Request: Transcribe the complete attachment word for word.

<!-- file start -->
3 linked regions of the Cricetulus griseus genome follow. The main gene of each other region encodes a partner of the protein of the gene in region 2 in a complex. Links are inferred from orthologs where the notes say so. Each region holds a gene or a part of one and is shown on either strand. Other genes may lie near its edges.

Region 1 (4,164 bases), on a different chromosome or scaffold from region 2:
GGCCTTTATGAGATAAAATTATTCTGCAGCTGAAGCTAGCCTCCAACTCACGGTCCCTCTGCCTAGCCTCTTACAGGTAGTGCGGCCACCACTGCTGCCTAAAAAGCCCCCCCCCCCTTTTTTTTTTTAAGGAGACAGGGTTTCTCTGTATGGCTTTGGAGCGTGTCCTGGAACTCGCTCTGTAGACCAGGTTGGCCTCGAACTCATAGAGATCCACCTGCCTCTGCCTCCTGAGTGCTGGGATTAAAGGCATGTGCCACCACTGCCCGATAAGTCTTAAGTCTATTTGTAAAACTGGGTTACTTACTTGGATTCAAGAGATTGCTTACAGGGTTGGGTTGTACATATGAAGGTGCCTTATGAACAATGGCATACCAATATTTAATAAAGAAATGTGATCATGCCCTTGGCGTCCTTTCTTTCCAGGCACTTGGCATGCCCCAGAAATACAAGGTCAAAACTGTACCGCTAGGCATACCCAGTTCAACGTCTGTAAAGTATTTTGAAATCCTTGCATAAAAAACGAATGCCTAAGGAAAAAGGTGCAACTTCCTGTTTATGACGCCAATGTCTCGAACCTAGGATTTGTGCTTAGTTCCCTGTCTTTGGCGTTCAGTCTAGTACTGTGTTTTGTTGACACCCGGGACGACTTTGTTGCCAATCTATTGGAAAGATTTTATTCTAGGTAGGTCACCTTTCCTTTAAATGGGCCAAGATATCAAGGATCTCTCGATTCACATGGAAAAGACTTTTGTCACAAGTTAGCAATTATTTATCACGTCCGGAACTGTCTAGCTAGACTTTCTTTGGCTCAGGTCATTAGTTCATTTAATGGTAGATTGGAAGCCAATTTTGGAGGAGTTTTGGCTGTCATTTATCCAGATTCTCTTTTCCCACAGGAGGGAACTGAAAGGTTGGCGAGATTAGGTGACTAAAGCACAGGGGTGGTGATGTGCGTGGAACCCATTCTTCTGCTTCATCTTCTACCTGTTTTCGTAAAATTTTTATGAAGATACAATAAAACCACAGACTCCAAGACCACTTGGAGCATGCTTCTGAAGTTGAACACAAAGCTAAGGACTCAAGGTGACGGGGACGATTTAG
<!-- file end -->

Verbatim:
3 linked regions of the Cricetulus griseus genome follow. The main gene of each other region encodes a partner of the protein of the gene in region 2 in a complex. Links are inferred from orthologs where the notes say so. Each region holds a gene or a part of one and is shown on either strand. Other genes may lie near its edges.

Region 1 (4,164 bases), on a different chromosome or scaffold from region 2:
GGCCTTTATGAGATAAAATTATTCTGCAGCTGAAGCTAGCCTCCAACTCACGGTCCCTCTGCCTAGCCTCTTACAGGTAGTGCGGCCACCACTGCTGCCTAAAAAGCCCCCCCCCCCTTTTTTTTTTTAAGGAGACAGGGTTTCTCTGTATGGCTTTGGAGCGTGTCCTGGAACTCGCTCTGTAGACCAGGTTGGCCTCGAACTCATAGAGATCCACCTGCCTCTGCCTCCTGAGTGCTGGGATTAAAGGCATGTGCCACCACTGCCCGATAAGTCTTAAGTCTATTTGTAAAACTGGGTTACTTACTTGGATTCAAGAGATTGCTTACAGGGTTGGGTTGTACATATGAAGGTGCCTTATGAACAATGGCATACCAATATTTAATAAAGAAATGTGATCATGCCCTTGGCGTCCTTTCTTTCCAGGCACTTGGCATGCCCCAGAAATACAAGGTCAAAACTGTACCGCTAGGCATACCCAGTTCAACGTCTGTAAAGTATTTTGAAATCCTTGCATAAAAAACGAATGCCTAAGGAAAAAGGTGCAACTTCCTGTTTATGACGCCAATGTCTCGAACCTAGGATTTGTGCTTAGTTCCCTGTCTTTGGCGTTCAGTCTAGTACTGTGTTTTGTTGACACCCGGGACGACTTTGTTGCCAATCTATTGGAAAGATTTTATTCTAGGTAGGTCACCTTTCCTTTAAATGGGCCAAGATATCAAGGATCTCTCGATTCACATGGAAAAGACTTTTGTCACAAGTTAGCAATTATTTATCACGTCCGGAACTGTCTAGCTAGACTTTCTTTGGCTCAGGTCATTAGTTCATTTAATGGTAGATTGGAAGCCAATTTTGGAGGAGTTTTGGCTGTCATTTATCCAGATTCTCTTTTCCCACAGGAGGGAACTGAAAGGTTGGCGAGATTAGGTGACTAAAGCACAGGGGTGGTGATGTGCGTGGAACCCATTCTTCTGCTTCATCTTCTACCTGTTTTCGTAAAATTTTTATGAAGATACAATAAAACCACAGACTCCAAGACCACTTGGAGCATGCTTCTGAAGTTGAACACAAAGCTAAGGACTCAAGGTGACGGGGACGATTTAG